But how could one be a scientist while also being a poet? Both take so much dedication and study. I can study science and incorporate it into Poetry, use Poetry as a mechanism to teach and allow science to have a new, poetic mouthpiece...and yet, how can I be completely truthful to Science if I am not educated enough? I could take on other degrees and become all I want to become, but that's taking into consideration a fairly long life....and so much study means that the results, the products, would be long-coming (if they are to be of any quality)...far down the road...
Of course, I'd still commit to study even knowing that I am not guaranteed a long life and thus time to produce the products for the public and world that studying would birth...because it's a process. There's never just one point, then blank space and then another point. There are levies and quarries along the way that pile up here and there with bits of work, shadows of future projects, etc.
And so, this practice of learning to die in order to live is quite interesting to mix with everything going on in my brain at the moment. I think it might be necessary. Keeps me motivated, that's for sure. But hopefully motivated for the love of it, not the end-of-it. No one can say what the end-of-it would be.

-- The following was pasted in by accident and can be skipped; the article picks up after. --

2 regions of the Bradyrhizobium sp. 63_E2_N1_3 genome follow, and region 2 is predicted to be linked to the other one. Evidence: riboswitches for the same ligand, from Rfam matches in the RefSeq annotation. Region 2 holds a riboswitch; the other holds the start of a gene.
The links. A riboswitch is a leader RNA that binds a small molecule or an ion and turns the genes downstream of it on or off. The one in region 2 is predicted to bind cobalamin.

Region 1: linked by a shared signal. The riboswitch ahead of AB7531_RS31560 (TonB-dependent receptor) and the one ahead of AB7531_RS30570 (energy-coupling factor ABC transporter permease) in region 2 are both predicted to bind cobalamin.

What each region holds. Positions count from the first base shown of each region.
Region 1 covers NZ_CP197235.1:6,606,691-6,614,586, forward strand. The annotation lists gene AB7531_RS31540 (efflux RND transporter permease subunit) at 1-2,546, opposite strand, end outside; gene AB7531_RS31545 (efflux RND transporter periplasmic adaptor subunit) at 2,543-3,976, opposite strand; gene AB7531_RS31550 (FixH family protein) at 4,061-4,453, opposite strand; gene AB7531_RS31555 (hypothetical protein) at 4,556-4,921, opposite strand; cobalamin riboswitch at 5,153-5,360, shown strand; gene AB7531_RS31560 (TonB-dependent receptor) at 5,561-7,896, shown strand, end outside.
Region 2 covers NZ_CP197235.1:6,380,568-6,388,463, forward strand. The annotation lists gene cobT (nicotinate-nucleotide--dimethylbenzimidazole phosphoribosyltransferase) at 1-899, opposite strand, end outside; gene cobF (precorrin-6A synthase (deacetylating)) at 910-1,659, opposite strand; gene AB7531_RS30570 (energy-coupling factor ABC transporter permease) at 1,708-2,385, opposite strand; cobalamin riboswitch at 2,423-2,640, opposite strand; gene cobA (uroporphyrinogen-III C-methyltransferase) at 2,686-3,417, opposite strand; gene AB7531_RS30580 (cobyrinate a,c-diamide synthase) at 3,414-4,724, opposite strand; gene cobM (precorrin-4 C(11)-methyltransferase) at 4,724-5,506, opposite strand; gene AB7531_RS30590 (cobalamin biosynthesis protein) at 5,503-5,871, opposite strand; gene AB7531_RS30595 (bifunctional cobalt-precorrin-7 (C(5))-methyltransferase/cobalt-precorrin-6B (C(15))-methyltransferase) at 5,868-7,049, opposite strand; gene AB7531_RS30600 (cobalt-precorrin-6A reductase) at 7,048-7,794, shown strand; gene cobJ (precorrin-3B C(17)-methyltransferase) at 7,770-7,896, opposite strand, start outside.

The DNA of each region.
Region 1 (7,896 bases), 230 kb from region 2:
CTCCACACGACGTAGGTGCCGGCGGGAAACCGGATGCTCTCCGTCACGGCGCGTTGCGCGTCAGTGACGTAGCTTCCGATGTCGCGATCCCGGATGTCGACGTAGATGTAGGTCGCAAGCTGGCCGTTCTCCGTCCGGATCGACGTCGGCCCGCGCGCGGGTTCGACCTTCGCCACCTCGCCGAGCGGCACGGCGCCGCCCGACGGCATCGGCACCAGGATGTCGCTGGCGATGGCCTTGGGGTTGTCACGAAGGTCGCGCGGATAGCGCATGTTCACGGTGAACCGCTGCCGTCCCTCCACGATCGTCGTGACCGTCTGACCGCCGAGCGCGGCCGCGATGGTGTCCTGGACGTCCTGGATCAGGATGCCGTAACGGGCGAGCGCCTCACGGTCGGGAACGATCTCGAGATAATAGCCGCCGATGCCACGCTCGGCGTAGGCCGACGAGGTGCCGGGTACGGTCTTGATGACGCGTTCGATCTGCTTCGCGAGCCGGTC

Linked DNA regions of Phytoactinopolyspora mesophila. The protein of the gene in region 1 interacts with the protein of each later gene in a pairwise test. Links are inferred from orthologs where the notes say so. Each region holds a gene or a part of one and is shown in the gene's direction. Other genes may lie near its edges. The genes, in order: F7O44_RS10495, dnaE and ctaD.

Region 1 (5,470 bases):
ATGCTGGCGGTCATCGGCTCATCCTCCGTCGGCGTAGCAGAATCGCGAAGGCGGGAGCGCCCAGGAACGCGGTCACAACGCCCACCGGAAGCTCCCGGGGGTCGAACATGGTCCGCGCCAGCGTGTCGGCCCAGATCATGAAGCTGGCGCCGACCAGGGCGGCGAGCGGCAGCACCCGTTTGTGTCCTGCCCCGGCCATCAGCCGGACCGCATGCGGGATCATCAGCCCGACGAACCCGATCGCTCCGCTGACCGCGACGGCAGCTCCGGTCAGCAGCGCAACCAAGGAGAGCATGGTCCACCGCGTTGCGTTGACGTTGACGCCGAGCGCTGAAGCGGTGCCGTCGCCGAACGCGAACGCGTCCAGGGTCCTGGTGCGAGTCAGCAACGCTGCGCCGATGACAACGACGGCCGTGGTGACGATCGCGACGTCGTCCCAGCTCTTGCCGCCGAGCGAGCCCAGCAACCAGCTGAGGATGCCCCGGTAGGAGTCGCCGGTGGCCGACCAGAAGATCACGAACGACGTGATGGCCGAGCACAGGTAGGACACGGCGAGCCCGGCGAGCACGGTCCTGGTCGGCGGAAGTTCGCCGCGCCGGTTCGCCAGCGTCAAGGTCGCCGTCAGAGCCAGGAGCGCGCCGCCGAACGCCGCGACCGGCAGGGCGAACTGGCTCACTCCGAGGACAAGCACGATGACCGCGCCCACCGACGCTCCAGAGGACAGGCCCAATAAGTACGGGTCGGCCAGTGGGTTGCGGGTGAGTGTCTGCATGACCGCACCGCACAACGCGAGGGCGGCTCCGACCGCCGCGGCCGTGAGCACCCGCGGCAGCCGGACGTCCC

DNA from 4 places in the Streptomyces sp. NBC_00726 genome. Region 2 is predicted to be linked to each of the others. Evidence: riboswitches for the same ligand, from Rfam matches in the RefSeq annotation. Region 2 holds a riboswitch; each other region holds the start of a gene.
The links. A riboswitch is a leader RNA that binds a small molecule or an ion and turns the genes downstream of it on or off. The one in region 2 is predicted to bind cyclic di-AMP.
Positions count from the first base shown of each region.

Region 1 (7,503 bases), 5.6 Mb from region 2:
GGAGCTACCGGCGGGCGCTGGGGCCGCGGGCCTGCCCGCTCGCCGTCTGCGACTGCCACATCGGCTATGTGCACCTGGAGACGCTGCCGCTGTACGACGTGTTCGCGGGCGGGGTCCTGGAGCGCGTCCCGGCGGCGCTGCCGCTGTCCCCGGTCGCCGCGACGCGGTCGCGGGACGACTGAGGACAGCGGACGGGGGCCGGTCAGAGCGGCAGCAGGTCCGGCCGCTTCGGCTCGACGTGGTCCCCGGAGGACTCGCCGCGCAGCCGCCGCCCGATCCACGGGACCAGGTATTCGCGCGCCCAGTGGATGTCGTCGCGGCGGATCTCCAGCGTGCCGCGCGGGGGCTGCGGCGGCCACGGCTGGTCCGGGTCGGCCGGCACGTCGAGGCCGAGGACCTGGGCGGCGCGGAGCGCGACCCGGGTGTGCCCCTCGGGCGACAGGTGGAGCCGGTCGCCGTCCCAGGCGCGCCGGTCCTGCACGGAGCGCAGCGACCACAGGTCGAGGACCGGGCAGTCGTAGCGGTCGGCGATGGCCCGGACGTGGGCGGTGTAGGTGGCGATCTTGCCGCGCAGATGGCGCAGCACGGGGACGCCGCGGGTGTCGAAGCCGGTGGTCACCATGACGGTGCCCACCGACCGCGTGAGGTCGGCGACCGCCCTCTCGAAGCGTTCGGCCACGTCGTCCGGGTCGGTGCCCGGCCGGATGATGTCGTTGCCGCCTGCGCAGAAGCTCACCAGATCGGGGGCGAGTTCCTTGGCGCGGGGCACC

How can all these moments condense so much until what's left when you look back are fractions of moments and memory that do not relate rationally to the time spent? Such gorgeous moments from the past, but seemingly fleeting and added up, they begin to seem like the dust of the points that remain...as in Cantor Dust in Cantor Sets...there I go again with Math and Science references.
This book, "A Year to Live," mentioned something very interesting about death and the ego in reference to Freud: